Last week, a series of airstrikes destroyed Al Quds Hospital in Aleppo, killing 50 people, including at least 29 women and children. This was just the latest nauseating attack on health facilities not just in Syria but in conflict zones around the world. The Safeguarding Health in Conflict Coalition documented such attacks in 19 countries in 2015. Some of these attacks were caused by error, negligence, or recklessness, but many were intentional, designed to harm or punish the civilian population.

The remains of MSF's trauma center in Kunduz after the attack on October 3, 2015.  

© 2015 Dan Sermand/MSF

Today, the United Nations Security Council condemned these kinds of attacks, reiterating a fundamental principle of the laws of war – that health facilities and medical workers must be protected from attack in armed conflict. It called on countries to take steps to prevent such attacks, investigate them when they happen, and prosecute perpetrators when appropriate.

The Security Council action is important. In recent years, attacks on health facilities have become so common in conflict zones that they threatened to become viewed as a “normal” part of war. While the attack on the Al Quds Hospital in Aleppo made the front pages, many of these incidents are no longer considered newsworthy enough to even be reported.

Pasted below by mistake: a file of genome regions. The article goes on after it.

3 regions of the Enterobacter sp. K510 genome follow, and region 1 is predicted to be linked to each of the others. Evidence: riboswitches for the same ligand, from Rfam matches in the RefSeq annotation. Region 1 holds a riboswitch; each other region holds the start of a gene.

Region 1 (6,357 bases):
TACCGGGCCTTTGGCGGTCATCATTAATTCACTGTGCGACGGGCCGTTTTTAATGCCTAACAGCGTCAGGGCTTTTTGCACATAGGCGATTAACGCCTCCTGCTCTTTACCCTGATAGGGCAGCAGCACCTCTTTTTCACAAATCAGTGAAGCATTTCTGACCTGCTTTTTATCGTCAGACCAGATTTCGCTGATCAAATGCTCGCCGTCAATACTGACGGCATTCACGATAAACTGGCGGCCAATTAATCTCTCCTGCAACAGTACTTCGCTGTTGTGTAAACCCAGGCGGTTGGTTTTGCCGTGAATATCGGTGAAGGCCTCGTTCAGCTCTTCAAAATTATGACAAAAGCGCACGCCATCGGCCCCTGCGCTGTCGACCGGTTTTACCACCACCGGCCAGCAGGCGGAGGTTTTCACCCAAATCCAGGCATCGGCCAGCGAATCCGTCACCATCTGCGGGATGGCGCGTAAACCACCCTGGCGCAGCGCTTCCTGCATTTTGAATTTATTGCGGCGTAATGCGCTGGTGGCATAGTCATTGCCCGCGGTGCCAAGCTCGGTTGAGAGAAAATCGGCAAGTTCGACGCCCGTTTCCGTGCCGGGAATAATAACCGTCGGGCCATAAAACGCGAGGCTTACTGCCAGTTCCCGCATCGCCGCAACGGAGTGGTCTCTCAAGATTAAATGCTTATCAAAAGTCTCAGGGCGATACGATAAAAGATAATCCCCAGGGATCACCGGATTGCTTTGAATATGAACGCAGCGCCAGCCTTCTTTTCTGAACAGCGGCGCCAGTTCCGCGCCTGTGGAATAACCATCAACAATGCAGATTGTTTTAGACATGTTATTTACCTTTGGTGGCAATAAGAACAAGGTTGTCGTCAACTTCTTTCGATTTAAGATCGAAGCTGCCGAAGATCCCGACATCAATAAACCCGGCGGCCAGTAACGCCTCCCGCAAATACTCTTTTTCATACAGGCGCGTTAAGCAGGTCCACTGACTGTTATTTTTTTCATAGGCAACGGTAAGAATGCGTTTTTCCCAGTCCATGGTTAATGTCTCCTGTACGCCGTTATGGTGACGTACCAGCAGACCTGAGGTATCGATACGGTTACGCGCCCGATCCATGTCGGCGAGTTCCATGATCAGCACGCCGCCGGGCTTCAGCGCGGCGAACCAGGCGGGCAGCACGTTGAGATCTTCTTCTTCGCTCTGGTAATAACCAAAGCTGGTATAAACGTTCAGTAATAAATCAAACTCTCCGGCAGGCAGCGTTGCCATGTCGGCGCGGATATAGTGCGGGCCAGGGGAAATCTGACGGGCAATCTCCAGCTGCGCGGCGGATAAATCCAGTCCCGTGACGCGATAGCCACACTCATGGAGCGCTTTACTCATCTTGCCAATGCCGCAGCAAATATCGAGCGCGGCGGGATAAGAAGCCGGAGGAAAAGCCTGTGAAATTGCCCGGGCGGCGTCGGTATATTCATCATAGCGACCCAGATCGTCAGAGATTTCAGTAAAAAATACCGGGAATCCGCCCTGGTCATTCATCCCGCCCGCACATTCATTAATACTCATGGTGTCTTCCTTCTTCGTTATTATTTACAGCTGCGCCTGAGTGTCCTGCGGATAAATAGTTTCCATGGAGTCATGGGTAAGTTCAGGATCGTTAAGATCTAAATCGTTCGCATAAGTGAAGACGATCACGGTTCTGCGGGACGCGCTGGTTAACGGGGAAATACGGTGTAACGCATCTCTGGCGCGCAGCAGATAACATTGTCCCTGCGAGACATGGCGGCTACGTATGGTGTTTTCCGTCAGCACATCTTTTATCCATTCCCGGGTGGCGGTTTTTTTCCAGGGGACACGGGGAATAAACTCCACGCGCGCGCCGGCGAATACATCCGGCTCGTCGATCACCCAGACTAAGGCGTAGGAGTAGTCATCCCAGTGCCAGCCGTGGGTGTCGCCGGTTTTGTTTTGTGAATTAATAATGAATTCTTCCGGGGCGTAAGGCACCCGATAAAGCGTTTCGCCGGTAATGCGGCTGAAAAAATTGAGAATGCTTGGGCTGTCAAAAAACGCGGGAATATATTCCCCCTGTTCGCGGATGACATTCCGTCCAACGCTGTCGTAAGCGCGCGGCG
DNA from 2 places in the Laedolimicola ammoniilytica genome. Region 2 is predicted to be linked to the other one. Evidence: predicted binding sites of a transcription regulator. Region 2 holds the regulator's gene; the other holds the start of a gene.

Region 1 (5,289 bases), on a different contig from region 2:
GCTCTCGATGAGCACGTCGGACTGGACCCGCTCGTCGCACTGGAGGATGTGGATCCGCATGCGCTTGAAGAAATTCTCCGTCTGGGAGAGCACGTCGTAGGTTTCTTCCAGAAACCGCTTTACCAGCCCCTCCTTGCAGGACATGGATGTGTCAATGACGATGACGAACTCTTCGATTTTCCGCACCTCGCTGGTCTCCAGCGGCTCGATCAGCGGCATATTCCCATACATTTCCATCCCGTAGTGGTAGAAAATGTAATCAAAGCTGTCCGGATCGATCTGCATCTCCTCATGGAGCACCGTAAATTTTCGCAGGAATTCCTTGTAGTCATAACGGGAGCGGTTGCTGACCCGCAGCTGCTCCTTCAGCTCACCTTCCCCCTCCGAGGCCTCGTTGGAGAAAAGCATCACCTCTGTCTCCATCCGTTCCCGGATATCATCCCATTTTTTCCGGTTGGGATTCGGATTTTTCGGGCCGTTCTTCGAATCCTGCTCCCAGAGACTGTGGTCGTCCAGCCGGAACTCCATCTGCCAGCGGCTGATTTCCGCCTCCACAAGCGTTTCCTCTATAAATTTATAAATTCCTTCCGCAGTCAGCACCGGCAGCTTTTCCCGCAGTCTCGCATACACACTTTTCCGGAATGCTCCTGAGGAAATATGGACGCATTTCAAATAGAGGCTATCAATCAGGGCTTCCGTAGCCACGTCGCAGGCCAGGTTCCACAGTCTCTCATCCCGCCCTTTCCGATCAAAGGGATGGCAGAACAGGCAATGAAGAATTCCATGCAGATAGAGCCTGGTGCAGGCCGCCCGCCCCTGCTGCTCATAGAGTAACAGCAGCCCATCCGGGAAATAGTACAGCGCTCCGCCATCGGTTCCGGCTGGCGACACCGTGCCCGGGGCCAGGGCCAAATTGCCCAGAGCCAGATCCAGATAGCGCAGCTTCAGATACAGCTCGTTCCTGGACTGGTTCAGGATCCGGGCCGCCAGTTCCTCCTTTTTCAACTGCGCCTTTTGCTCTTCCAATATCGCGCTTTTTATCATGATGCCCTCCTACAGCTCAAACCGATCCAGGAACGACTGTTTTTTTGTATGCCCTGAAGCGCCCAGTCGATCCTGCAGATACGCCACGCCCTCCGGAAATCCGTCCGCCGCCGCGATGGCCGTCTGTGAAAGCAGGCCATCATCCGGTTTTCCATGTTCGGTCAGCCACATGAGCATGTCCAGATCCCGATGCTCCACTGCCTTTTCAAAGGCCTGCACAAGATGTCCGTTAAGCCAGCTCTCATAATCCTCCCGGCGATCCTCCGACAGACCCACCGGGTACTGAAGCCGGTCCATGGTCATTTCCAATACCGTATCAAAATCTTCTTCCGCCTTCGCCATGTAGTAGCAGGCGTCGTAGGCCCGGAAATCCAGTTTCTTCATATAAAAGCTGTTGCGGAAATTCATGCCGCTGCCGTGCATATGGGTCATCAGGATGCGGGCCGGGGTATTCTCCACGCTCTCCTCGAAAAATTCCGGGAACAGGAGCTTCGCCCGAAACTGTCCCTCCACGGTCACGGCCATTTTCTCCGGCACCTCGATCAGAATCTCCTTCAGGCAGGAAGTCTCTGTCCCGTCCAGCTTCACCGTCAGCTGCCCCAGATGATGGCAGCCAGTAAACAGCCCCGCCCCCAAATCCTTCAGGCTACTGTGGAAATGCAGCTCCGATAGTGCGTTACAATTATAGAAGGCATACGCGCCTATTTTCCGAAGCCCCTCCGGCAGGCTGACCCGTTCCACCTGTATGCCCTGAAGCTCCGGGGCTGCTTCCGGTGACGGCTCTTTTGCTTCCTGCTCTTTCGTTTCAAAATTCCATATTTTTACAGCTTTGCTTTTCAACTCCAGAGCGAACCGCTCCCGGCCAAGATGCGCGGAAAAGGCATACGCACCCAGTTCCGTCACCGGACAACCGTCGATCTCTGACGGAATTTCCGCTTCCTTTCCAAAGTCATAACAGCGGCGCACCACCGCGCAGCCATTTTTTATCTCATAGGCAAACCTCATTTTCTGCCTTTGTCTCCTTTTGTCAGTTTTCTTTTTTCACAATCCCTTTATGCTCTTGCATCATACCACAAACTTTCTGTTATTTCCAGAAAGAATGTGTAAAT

Yet, the consequences are devastating. These attacks not only kill and maim many people, including health workers, their patients, and families, they shut down and prompt an exodus of desperately needed medical personnel. In Yemen, where warring parties on both sides have disregarded the protected status of health facilities, nearly 600 health facilities are no longer functional because of damage or lack of health workers, supplies or electricity. In Aleppo, the Al Quds attack reportedly killed the city’s sole remaining pediatrician. This leaves already vulnerable civilian populations without basic health services, such as prenatal, maternal, infant, and newborn care, and surgical care for wartime injuries and other needed procedures.

Now it’s up to UN member countries and parties to conflicts around the world to implement the Security Council resolution. They should end attacks on health facilities and medical workers and bring those responsible for such attacks to justice.